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Big Movie Flashback: 'Every Which Way But Loose'

Thou shalt not work with children, animals – or an unleashed Ruth Gordon.

Clint Eastwood disobeyed two of those three movie commandments with 1978’s “Every Which Way But Loose,” arguably the most eccentric film in the movie star’s canon.

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The action comedy, Eastwood’s first, should have been the equivalent of Sylvester Stallone’s “Oscar” … or “Rhinestone” or “Stop! Or My Mom Will Shoot.” An unmitigated disaster.

Instead, “Loose” became a surprise hit and one of Eastwood’s most popular films. Credit Gordon, blistering the screen as Eastwood’s scrappy Ma, or Clyde, the scene-stealing orangutan. Either way, Eastwood looked right at home letting his cast snare the laughs.

Eastwood stars as Philo Beddoe, an amateur boxer floating through life in sun-bleached California. He earns extra cash by walloping anyone foolish enough to take him on in a fight, and he practices his skills by polishing off honkytonk bar dwellers.

Philo’s meandering stops when he spots crooner Lynn Halsey-Taylor (former Eastwood squeeze Sondra Locke) at his favorite night spot, The Palomino. The two hook up quickly, but it’s clear Lynn is the kind of gal country singers write about on tear-strained cocktail napkins.

“Every Which Way But Loose” is like one of those country western song sprung to life, with the addition of an oversized ape for comic relief. You can almost see the animal trainer off-screen guiding Clyde (real name: Manis) through his paces, but he’s such a screen natural it doesn’t matter. The film is as cartoonish as Clyde, a collection of broad gags that would make a fine kiddie film if not for all the drinkin’, flirtin’ and fighting.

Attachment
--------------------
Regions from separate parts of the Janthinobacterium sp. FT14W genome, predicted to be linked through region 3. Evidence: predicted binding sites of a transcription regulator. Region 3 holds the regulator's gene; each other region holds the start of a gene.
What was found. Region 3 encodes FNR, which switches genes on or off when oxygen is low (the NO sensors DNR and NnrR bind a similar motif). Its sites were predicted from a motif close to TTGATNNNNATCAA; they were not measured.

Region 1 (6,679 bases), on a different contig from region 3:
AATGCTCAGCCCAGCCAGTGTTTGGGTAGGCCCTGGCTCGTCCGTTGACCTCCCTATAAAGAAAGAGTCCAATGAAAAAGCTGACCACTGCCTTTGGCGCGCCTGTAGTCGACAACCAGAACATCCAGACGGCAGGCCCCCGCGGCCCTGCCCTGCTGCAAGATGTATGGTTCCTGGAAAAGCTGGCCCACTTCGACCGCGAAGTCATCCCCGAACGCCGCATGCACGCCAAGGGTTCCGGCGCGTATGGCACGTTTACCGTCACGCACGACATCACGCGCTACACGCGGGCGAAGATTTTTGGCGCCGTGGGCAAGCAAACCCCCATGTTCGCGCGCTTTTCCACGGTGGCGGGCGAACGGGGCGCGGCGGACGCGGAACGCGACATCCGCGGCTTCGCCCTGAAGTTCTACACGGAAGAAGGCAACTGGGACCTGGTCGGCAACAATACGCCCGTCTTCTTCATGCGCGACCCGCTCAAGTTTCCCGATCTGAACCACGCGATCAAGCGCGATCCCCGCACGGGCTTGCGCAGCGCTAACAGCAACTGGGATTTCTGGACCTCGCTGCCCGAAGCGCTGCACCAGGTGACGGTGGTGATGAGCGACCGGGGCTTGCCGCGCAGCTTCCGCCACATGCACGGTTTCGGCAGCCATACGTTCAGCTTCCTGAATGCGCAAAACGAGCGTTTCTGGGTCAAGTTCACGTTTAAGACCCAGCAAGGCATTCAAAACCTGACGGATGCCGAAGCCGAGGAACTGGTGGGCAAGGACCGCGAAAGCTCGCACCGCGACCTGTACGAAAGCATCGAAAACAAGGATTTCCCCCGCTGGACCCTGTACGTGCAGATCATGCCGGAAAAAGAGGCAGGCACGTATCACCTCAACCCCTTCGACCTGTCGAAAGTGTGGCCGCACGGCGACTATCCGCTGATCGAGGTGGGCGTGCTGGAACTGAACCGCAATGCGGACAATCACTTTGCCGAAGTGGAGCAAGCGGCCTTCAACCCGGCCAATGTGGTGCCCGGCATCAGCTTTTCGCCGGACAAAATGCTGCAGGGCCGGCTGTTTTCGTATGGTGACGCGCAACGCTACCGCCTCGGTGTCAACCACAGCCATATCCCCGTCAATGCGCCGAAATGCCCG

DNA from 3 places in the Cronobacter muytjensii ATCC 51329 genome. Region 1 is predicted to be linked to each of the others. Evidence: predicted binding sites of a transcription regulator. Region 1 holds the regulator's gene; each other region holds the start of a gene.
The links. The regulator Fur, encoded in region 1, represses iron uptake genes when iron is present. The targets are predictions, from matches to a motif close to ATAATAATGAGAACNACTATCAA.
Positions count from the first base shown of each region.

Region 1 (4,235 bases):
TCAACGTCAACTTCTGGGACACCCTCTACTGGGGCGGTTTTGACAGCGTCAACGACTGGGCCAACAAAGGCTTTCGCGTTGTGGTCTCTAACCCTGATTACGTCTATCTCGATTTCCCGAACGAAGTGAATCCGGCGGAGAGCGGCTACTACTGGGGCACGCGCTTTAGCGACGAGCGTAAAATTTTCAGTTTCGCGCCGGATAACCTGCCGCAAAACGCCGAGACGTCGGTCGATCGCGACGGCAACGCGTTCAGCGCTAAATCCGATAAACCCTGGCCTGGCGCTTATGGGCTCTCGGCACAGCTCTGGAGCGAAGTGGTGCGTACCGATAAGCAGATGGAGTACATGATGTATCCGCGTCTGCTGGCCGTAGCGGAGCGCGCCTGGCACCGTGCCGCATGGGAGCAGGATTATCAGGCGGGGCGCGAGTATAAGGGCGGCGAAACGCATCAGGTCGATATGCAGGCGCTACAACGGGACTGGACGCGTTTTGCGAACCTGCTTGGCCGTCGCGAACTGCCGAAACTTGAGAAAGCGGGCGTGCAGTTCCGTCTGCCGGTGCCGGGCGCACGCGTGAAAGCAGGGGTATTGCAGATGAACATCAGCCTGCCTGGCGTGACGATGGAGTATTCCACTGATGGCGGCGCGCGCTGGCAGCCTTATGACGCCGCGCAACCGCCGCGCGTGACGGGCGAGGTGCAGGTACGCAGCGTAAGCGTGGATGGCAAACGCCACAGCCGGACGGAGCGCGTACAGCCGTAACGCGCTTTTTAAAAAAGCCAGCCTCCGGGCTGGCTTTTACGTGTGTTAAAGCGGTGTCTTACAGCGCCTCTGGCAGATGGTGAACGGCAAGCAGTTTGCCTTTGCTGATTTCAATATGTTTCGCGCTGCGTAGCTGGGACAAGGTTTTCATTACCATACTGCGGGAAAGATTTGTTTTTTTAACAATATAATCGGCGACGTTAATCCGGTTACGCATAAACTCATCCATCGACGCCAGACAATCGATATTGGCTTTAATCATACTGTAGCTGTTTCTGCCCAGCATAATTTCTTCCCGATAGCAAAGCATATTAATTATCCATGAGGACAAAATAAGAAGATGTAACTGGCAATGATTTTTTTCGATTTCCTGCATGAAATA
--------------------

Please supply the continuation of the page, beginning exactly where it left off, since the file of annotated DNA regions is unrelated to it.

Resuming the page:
Philo is a wizard at fisticuffs, and his bare-knuckled bouts perk up the sleepy narrative. So does the appearance of the Black Widow gang, a hapless Heck’s Angels menagerie who keep running into Philo’s fists. The bikers even get their own bluesy theme song, a sad-sack dirge that tells you they won’t lay a glove on our hero.

“Loose” may be all bluster, but it treats the blue-collar California denizens with respect, and the film’s bittersweet coda should have earned the film more respect than it received during its initial run. Director James Fargo also stages the silliness with care, using clever camera vantage points to hammer home the high jinks. “Loose” doesn’t glamorize the West Coast. Instead, we see a side of the Golden State that’s gritty and unvarnished, something another filmmaker might have easily overlooked.

Supporting players like Geoffrey Lewis (father of Juliette) and Beverly D’Angelo (“Vacation”) add to the light touch, but none can match the ferocity of Gordon spitting out a line. The “Harold and Maude” star is simply doing her old dame shtick, but it’s never been put to better use.

“Every Which Way But Loose” inspired a sequel as well as a fresh way to look at Eastwood the Movie Star.

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